t3,_ = (any[]) results["forkWorker3"];
    message res1;
    message res2;
    message res3;
            res1, _  = (message) t1[0];
            res2, _  = (message) t2[0];
    res3, _  = (message) t3[0];
            json jsonres1 = messages:getJsonPayload(res1);
    json jsonres2 = messages:getJsonPayload(res2);
    json jsonres3 = messages:getJsonPayload(res3);

    
    json payload = {};
    payload.CustomerDetailsResponse = {};
    payload.CustomerDetailsResponse.PersonalDetails = jsonres1.PersonalDetails;
    payload.CustomerDetailsResponse.ContactDetails = jsonres2.ContactDetails;
    payload.CustomerDetailsResponse.PurchasingDetails = jsonres3.PurchasingDetails;
     messages:setJsonPayload(aggregateResponse,payload);
    }
 } else {
     json errorpayload = {"Response": {"Error": "No Details available for the given Customer ID"}};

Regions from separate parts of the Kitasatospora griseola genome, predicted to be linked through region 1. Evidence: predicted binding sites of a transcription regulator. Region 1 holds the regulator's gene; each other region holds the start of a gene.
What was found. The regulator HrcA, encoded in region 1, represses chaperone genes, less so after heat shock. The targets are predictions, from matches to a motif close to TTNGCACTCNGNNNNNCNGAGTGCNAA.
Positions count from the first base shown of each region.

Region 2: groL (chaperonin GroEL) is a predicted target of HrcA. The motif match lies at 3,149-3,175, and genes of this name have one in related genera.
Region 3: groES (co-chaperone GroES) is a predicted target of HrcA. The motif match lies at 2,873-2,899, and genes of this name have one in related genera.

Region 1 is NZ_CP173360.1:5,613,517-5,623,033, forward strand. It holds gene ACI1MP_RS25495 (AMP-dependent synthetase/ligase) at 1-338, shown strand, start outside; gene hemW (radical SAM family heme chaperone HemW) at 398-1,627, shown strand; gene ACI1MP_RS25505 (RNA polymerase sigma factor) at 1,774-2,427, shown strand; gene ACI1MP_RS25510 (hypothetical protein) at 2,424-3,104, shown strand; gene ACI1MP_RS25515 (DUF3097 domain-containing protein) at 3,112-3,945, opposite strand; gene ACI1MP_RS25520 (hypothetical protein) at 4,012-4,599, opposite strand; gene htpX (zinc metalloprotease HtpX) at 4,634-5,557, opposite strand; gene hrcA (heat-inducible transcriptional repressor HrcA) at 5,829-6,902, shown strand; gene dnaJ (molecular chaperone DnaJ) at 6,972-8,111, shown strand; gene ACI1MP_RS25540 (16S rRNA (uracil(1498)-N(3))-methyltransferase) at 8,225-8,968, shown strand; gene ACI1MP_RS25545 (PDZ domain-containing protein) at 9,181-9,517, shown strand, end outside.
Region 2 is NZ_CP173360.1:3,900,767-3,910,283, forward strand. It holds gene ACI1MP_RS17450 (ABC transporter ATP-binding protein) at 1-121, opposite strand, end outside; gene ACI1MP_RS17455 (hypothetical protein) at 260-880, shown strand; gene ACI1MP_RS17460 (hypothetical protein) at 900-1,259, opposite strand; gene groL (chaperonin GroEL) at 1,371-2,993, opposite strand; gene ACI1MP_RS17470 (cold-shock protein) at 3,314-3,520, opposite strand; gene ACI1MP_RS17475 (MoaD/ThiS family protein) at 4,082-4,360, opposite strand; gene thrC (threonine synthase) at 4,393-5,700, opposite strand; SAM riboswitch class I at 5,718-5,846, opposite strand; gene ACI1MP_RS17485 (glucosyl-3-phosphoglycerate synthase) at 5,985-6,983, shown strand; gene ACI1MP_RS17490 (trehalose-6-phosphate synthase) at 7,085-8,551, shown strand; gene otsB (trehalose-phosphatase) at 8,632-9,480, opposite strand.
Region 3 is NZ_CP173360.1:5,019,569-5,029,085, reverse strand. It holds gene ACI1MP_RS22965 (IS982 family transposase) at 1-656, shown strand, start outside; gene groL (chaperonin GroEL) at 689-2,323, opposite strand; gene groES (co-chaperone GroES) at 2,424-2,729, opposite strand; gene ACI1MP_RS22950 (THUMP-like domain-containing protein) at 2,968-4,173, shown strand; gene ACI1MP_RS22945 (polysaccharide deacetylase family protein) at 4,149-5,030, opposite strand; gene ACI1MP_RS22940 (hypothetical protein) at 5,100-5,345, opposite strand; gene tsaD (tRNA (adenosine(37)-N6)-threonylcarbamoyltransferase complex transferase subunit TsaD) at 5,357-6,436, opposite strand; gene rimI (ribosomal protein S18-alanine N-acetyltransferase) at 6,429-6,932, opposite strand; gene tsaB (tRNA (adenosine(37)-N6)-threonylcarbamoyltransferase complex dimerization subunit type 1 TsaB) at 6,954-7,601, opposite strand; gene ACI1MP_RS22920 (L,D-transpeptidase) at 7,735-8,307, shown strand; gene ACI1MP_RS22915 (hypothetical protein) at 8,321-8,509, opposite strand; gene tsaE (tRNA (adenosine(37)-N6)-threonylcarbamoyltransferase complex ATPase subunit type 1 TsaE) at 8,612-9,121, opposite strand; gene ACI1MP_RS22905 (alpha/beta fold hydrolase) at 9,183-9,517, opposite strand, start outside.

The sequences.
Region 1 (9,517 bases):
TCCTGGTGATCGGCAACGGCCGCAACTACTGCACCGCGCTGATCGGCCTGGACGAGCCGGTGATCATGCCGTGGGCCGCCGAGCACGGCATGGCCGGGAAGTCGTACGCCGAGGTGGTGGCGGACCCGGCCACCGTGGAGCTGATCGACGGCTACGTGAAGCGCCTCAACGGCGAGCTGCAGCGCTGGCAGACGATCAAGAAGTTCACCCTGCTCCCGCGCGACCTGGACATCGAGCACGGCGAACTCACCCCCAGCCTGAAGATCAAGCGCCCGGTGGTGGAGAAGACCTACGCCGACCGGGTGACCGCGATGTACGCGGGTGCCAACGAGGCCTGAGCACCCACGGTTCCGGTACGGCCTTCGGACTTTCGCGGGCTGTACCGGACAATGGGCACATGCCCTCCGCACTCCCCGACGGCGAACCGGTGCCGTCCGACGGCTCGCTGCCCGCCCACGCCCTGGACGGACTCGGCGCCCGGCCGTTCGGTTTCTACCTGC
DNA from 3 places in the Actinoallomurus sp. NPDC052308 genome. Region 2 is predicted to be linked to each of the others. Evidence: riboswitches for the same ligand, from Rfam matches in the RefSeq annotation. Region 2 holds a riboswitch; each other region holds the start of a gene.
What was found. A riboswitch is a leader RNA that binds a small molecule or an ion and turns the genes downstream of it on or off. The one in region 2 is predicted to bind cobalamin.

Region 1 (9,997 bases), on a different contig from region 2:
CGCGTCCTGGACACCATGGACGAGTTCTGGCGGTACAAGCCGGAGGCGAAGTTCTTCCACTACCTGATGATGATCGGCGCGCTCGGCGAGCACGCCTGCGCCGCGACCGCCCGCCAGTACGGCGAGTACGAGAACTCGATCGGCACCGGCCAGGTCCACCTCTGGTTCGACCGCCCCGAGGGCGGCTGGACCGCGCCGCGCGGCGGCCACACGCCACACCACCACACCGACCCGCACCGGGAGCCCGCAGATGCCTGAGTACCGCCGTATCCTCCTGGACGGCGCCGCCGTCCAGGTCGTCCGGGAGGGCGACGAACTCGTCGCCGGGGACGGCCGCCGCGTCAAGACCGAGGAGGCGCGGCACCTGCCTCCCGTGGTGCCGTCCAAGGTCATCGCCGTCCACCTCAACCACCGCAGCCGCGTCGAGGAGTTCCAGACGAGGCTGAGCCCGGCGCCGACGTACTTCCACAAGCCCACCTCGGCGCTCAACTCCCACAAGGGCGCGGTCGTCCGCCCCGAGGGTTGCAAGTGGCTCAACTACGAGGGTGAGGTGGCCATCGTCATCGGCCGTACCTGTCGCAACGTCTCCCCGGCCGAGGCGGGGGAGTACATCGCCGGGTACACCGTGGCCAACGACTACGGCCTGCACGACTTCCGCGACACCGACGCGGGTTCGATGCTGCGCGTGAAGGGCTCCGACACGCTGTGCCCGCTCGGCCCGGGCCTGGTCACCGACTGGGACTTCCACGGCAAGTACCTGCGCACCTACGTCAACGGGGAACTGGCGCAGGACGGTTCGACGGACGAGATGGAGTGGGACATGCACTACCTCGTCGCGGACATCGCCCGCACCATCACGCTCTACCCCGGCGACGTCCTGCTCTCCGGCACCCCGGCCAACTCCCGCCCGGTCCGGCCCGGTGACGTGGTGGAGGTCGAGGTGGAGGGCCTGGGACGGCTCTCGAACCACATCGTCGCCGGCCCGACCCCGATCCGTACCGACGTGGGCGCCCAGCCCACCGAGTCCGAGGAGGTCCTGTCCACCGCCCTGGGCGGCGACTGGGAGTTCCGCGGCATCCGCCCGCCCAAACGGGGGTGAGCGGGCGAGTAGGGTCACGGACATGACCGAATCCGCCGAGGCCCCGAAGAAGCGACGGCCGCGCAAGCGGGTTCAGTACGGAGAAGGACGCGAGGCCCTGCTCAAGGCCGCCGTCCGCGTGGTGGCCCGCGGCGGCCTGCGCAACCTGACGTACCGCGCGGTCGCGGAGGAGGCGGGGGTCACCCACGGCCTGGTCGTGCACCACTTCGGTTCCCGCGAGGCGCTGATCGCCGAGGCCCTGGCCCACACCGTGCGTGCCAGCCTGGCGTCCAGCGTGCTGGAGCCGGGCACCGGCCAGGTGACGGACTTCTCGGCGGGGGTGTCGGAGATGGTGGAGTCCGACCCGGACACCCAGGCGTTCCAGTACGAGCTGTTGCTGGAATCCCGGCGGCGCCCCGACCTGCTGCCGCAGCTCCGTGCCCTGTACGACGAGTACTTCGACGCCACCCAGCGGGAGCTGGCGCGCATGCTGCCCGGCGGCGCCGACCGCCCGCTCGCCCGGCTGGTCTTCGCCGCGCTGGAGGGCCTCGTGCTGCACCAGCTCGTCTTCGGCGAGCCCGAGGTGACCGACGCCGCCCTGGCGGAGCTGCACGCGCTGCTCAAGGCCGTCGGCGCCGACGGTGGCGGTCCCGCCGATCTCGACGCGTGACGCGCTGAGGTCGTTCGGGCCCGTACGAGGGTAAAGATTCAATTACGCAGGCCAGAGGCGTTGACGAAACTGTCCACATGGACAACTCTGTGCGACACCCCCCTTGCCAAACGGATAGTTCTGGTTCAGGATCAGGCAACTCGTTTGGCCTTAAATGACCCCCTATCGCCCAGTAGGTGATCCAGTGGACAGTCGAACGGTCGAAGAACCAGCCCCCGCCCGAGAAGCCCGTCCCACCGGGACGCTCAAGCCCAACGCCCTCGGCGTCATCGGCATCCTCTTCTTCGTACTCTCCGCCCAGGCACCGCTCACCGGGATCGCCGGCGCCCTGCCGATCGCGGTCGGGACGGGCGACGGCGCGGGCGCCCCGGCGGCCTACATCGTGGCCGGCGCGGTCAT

messages:setJsonPayload(aggregateResponse, errorpayload);
 }

reply aggregateResponse;
        
        
    }
}


Executing the Service


Deploying the Service
Now we have all the backend services and aggregator service created using Ballerina. Let’s see how to deploy and invoke the services.

I have packaged all the backend services and intermediate service under “aggregator” package by defining the “package aggregator;” on top of each service. For the demonstration purpose I have created a ballerina archive named “aggregator.bsz” including all the services in the “aggreagtor” package.

Use following command to create a ballerina archive

<Ballerina_HOME>/bin/ballerina build service <package> -o <FileName.bsz>